2

Postgres 9.5

Given a table with one field of type json, about 700 rows, and where each row has about 4,000 elements in a single array...

my_db_field:

[0.44577, 0.4855, 0.45429, 0.54437,...]
[0.45012, 0.48698, 0.45715, 0.55337,...]
[0.47347, 0.49156, 0.46079, 0.56818,...]
[0.4936, 0.49835, 0.46086, 0.58195,...]
[0.51068, 0.50511, 0.46228, 0.59482,...]

The PostgreSQL docs show how you can query for a single element inside an array.

 SELECT my_db_field->2 AS test FROM my_db_table

results:

test (of type json)
--------------------
0.4855
0.48698
0.49156
etc.

What I would like to do, though, is select multiple elements in the array and return that as an array in the same format the rows are. By multiple, I mean around 300 elements in the array; e.g., from element 0 to element 300. Does Postgres have a nice syntax for such a query?

  • I would look at restructuring the schema here. – Evan Carroll Feb 9 '17 at 17:45
  • @EvanCarroll - anything in particular you had in mind in that regard? – mg1075 Feb 9 '17 at 17:49
  • 1
    We don't know enough about your schema and the json field do to it, but essentially create a new table test_id int, idx int, elem text. prune the json-array out of the json object and move it to the new table. Then you could just do SELECT * FROM test JOIN test_array USING ( test_id ) WHERE idx < 300. JSON is fine for storing, but I'm questioning whether or not you've outgrown its utility at this point. – Evan Carroll Feb 9 '17 at 17:52
  • I've made my comment an answer if you decide to go down that route. – Evan Carroll Feb 9 '17 at 17:59
2
select  array_to_json 
        (
           (select  array_agg(my_db_field->n order by n) 
            from    generate_series(0,least(300,json_array_length(my_db_field))-1) gs(n) 
            )
        )

from    my_db_table

This solution (the original in this answer) most likely does not guarantee the order of the elements

select (array(select json_array_elements(my_db_field)))[1:300]
from    my_db_table
  • Please check........ – David דודו Markovitz Feb 9 '17 at 16:48
  • Please handle with care, also I assume the elements order will be preserved, I'm afraid it is not guaranteed. I'll have to check it later on. – David דודו Markovitz Feb 9 '17 at 17:10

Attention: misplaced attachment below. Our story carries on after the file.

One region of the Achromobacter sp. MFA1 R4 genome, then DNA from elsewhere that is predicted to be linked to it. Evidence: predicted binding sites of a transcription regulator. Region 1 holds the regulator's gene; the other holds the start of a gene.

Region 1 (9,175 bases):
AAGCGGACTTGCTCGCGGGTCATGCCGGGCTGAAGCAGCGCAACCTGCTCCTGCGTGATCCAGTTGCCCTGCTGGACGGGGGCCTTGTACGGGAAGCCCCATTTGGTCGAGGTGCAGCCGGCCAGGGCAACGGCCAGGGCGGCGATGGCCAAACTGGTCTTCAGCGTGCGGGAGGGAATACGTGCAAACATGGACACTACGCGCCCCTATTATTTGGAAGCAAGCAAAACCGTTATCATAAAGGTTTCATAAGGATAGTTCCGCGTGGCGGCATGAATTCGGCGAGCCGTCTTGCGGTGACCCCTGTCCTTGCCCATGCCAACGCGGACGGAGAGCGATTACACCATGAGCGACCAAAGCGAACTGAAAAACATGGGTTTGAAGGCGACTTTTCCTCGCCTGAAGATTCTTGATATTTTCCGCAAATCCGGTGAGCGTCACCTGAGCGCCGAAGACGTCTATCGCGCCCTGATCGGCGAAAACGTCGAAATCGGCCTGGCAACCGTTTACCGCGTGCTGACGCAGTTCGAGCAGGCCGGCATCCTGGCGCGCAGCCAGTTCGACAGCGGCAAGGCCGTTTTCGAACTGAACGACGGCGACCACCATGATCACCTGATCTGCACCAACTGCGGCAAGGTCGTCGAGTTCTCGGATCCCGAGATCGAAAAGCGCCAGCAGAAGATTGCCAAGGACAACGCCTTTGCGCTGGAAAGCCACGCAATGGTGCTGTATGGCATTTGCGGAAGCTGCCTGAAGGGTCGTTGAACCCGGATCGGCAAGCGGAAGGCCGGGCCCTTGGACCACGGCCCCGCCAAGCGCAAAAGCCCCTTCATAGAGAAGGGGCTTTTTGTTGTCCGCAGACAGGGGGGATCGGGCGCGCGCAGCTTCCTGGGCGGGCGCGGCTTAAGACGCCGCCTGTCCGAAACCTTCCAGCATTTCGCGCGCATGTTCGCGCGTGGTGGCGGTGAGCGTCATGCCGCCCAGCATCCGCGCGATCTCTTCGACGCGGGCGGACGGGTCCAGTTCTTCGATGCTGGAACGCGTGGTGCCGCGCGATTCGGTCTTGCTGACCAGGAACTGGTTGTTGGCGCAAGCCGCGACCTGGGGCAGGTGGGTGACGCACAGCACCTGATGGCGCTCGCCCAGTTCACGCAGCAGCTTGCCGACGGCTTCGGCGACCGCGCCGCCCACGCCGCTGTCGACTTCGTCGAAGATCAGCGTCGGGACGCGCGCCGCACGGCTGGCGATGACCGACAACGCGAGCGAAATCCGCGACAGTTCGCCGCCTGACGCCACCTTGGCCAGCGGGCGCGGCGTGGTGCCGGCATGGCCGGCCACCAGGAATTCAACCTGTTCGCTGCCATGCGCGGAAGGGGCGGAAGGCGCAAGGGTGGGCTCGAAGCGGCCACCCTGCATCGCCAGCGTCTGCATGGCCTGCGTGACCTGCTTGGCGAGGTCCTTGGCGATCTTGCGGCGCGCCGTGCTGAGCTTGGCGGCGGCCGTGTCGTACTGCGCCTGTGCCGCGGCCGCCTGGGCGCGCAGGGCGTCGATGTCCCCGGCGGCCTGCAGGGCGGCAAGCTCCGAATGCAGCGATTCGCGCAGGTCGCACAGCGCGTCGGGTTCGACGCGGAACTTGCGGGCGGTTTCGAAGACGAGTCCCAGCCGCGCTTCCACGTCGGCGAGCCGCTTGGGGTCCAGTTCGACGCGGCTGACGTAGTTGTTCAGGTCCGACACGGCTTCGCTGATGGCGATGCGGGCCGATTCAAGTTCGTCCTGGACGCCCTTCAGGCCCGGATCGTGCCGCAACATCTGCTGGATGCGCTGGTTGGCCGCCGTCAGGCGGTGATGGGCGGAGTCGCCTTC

• Cool! The only issue is this returns each row as an object instead of an array. Seems hacky, but by adding a json_build_array function, then the result for each row is an array. SELECT json_build_array((array(select json_array_elements(my_db_field)))[1:300])->0 FROM my_db_table – mg1075 Feb 9 '17 at 17:11
  • re: elements order not preserved - hmmm, that would be a concern, although I don't see any dis-ordering right now of return rows or of values inside the arrays. – mg1075 Feb 9 '17 at 17:14
  • 1
    @EvanCarroll - It seems reasonable that the internal implementation of json_array_elements and array will treat elements by their order but their is no order clause in this solution and as far as I know there is no guarantee in the documentation for such behaviour. It doesn't different in concept from inserting rows to a table and expecting that a select will return the rows in the same order they were inserted. – David דודו Markovitz Feb 9 '17 at 18:03
0

We don't know enough about your schema and the json field do to it, but essentially create a new table

CREATE TABLE test_array (
  test_id int       REFERENCES test
  idx     smallint,
  elem    text
  PRIMARY KEY (test_id, idx)
);

prune the json-array out of the json object and move it to the new table. Then you could just do

SELECT * FROM test
JOIN test_array
  USING ( test_id )
WHERE idx < 300

JSON is fine for storing, but I'm questioning whether or not you've outgrown its utility at this point.

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